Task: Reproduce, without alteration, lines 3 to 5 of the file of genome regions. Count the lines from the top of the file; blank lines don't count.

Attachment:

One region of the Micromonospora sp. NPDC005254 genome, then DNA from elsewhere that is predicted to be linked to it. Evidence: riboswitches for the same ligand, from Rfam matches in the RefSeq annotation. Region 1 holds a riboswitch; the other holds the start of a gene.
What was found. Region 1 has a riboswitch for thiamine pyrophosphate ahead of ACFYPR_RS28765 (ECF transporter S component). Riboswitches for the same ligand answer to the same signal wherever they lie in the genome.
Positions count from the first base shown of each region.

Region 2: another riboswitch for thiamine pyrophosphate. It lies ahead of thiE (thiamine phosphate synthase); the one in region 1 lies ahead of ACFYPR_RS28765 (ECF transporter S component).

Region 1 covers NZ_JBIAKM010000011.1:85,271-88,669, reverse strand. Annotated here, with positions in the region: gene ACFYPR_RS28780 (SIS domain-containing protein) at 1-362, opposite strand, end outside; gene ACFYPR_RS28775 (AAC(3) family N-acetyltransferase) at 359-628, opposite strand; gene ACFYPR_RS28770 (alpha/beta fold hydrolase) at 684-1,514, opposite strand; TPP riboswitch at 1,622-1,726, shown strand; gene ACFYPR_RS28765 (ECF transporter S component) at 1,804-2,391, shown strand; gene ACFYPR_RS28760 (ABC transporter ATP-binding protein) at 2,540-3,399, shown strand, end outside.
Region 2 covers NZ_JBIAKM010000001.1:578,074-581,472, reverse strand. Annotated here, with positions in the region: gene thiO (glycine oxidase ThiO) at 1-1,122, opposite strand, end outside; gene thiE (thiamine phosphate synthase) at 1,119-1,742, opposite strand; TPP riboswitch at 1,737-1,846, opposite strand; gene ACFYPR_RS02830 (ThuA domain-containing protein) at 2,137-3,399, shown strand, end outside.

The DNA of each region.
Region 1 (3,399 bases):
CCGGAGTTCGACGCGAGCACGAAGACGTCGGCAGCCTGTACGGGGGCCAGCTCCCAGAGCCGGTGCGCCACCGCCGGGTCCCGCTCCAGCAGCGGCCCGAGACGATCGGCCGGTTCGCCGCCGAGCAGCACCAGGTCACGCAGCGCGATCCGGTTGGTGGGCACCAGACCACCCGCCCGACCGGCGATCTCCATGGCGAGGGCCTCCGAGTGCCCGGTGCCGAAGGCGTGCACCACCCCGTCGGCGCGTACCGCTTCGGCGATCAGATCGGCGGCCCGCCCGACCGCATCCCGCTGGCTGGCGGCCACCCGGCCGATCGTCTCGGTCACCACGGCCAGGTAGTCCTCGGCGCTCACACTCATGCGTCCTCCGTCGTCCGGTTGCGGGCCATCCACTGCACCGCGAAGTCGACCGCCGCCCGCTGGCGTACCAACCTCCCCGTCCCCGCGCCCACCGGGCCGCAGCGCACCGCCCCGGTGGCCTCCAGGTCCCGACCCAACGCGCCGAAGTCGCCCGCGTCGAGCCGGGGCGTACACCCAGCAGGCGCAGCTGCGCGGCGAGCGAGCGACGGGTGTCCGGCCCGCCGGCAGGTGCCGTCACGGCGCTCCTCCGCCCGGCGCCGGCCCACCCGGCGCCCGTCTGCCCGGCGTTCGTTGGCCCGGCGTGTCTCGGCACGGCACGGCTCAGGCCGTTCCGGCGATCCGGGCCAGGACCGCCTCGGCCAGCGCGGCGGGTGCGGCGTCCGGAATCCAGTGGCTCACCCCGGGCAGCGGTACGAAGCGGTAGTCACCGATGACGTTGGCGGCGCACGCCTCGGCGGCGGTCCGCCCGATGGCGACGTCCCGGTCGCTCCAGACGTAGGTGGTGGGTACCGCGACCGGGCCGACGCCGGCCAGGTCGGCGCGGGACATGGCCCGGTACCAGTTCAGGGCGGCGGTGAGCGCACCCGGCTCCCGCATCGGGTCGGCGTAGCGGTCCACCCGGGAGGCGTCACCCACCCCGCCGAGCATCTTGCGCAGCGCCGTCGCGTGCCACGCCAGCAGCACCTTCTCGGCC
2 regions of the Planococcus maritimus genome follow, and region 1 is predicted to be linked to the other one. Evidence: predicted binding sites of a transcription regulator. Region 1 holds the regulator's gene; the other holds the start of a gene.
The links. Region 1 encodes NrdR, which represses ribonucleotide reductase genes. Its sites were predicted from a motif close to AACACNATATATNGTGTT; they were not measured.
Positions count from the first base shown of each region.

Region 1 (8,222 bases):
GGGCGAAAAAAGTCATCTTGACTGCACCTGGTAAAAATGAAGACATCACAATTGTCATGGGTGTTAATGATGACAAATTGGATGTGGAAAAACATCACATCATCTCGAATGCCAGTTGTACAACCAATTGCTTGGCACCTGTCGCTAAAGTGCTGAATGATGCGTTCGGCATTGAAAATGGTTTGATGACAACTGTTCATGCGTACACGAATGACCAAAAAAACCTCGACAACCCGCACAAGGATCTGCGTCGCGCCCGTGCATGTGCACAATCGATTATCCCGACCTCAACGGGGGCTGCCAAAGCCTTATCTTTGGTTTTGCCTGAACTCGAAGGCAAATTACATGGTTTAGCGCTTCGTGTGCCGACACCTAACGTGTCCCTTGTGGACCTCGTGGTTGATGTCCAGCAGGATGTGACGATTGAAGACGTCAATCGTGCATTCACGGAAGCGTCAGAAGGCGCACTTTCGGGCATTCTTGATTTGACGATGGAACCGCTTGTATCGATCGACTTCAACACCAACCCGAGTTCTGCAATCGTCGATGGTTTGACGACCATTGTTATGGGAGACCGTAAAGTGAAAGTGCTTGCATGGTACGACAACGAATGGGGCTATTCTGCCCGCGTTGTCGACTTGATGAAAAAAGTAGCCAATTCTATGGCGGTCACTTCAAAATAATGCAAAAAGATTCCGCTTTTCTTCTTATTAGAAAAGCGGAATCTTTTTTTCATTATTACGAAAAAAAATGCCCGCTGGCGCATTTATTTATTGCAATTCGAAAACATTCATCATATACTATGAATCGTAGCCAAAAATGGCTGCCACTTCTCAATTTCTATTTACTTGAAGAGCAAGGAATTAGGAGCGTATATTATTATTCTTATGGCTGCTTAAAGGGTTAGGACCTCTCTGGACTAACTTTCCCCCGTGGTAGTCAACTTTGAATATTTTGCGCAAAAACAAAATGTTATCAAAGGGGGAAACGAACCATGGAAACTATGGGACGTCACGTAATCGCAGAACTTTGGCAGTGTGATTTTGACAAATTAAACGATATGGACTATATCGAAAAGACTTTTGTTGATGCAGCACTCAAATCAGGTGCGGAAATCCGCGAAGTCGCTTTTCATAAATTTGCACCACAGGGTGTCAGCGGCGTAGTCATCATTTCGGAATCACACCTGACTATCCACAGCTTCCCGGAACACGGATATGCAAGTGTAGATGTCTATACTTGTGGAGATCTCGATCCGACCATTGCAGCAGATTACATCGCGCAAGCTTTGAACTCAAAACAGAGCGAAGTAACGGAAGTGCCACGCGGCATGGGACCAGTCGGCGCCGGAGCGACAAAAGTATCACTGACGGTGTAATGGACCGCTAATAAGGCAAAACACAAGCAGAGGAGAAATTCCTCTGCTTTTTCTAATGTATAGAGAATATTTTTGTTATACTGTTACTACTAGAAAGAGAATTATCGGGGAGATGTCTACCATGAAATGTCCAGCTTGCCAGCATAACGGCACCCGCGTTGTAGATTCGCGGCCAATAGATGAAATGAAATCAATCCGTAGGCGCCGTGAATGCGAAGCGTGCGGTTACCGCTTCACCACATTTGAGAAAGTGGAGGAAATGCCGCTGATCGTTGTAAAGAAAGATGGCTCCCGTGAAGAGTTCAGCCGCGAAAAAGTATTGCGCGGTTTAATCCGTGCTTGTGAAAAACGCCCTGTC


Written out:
Positions count from the first base shown of each region.

Region 2: another riboswitch for thiamine pyrophosphate. It lies ahead of thiE (thiamine phosphate synthase); the one in region 1 lies ahead of ACFYPR_RS28765 (ECF transporter S component).

Region 1 covers NZ_JBIAKM010000011.1:85,271-88,669, reverse strand. Annotated here, with positions in the region: gene ACFYPR_RS28780 (SIS domain-containing protein) at 1-362, opposite strand, end outside; gene ACFYPR_RS28775 (AAC(3) family N-acetyltransferase) at 359-628, opposite strand; gene ACFYPR_RS28770 (alpha/beta fold hydrolase) at 684-1,514, opposite strand; TPP riboswitch at 1,622-1,726, shown strand; gene ACFYPR_RS28765 (ECF transporter S component) at 1,804-2,391, shown strand; gene ACFYPR_RS28760 (ABC transporter ATP-binding protein) at 2,540-3,399, shown strand, end outside.